So nominal GDP grew by $3,338.5 billion under Clinton, or 51.49 percent.
Nominal GDP grew by $4,358.9 billion under Bush, or 43.79 percent.
Real GDP in 4th quarter of 1992 (seasonally adjusted in chained 2000 dollars): $7,450.7; Real GDP in 2nd quarter of 2000: $9,847.9
Real GDP in 4th quarter of 2000: $9,887.7; Real GDP in 2nd quarter of 2008: $11,740.3
So real GDP grew by $2,397.2 billion under Clinton, or 32.17 percent.
Real GDP grew by $1,852.6 billion under Bush, or 18.73 percent.
Then Obama brought up the distribution of these economic gains under Bush, saying that the wages and incomes of "the people who watch O'Reilly's show" did not go up. It's true that real wages didn't go up, but regarding income, it depends on your income measure: the income measure that Obama has been citing (median household income from Census) doesn't include benefits received. It's only a "cash income" measure.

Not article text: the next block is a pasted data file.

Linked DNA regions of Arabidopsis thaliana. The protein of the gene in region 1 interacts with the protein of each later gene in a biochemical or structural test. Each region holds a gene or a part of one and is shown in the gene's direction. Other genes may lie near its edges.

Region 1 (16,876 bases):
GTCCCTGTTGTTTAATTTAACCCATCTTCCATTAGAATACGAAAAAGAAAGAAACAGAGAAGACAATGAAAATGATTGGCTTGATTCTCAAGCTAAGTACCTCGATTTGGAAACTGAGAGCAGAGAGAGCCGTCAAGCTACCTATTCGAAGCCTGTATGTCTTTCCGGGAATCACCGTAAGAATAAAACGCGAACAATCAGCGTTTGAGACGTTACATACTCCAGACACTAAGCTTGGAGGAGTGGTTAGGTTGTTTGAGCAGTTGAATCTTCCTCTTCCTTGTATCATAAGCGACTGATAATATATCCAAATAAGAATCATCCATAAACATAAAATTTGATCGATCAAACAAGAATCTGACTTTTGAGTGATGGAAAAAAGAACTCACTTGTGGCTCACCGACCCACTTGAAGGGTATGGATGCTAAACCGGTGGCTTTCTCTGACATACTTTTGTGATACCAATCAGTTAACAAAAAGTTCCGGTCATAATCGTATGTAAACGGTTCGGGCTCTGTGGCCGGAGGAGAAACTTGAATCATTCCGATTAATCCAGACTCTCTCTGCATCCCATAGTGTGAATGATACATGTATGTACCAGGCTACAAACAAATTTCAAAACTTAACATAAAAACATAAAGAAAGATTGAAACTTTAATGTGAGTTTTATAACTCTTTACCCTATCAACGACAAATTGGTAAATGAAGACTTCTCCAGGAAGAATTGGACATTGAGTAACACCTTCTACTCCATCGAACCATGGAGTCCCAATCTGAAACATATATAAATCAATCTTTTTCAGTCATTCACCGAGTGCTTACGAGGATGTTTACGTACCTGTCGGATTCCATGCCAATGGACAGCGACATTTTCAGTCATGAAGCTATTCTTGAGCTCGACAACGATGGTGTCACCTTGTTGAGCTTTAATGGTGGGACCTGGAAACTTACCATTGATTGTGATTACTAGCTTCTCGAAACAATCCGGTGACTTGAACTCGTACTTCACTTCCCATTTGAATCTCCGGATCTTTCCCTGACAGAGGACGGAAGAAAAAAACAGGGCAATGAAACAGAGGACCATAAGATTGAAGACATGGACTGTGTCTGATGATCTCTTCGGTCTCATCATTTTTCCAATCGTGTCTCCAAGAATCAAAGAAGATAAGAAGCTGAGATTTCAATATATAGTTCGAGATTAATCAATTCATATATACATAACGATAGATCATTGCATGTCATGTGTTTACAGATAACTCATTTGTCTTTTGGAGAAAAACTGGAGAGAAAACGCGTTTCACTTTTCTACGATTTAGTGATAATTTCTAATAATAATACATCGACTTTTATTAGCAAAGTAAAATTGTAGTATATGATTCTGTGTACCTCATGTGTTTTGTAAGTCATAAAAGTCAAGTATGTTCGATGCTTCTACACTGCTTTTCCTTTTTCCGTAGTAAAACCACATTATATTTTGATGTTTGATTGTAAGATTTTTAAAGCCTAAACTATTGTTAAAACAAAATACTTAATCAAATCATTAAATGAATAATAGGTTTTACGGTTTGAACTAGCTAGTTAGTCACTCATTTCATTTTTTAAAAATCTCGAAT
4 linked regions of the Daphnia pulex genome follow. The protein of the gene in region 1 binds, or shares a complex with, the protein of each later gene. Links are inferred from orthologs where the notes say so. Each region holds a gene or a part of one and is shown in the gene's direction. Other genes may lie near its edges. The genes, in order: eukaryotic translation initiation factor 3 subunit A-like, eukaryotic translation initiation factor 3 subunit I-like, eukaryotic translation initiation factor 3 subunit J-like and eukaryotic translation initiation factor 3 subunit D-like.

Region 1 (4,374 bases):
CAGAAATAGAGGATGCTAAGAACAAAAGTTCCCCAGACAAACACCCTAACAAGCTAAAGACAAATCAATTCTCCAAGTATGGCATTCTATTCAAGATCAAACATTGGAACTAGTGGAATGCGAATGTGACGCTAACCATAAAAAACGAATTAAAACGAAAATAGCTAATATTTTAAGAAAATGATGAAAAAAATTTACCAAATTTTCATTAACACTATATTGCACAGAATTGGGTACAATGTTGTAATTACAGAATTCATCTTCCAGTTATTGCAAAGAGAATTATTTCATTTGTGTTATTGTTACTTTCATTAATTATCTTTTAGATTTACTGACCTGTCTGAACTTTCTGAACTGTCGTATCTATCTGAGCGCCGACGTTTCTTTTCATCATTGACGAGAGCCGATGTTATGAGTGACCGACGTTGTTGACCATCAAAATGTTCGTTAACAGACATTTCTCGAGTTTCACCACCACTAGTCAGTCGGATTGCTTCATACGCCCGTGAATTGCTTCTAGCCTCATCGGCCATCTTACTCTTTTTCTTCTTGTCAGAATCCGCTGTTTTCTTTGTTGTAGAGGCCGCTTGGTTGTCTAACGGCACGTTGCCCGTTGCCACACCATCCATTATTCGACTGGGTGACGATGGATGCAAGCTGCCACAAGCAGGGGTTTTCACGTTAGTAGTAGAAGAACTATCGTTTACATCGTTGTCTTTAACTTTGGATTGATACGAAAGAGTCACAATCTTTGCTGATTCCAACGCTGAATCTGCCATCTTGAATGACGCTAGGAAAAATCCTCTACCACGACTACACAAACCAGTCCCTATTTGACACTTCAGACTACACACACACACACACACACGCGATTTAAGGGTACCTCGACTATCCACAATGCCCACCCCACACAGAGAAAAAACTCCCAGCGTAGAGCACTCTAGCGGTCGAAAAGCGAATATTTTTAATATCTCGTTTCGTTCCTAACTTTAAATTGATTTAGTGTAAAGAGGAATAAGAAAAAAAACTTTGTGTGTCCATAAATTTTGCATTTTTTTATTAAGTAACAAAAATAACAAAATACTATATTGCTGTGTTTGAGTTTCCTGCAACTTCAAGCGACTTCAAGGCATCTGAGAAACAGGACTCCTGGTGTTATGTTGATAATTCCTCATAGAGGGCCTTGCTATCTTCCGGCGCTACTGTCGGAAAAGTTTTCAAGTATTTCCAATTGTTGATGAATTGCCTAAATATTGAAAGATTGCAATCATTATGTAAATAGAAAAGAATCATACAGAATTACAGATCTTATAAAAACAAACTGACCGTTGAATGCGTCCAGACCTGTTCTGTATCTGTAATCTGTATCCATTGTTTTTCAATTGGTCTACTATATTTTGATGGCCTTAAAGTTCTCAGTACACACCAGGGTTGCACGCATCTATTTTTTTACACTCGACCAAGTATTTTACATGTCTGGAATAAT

Obama blames slow wage growth for most of the population on higher corporate profits (not entirely true). O'Reilly blames illegal immigrants. Here's his priceless quote:
O'Reilly: "We've been studying this issue because we want to be fair and balanced and give people both sides. The reason that wages have been depressed…is because there are 10 million new immigrants in the workforce. Most of them are illegal aliens."
Smith, Keynes, Friedman, O'Reilly. "THE reason." Not just "A" reason. But "THE" reason.
Tax Cuts and Revenue
Next they got back to tax policy, and Obama tried to defend his redistribution plan against O'Reilly's label of "class warfare." It was mostly semantics, but Obama is taking from some to give to others. There's no doubt about that.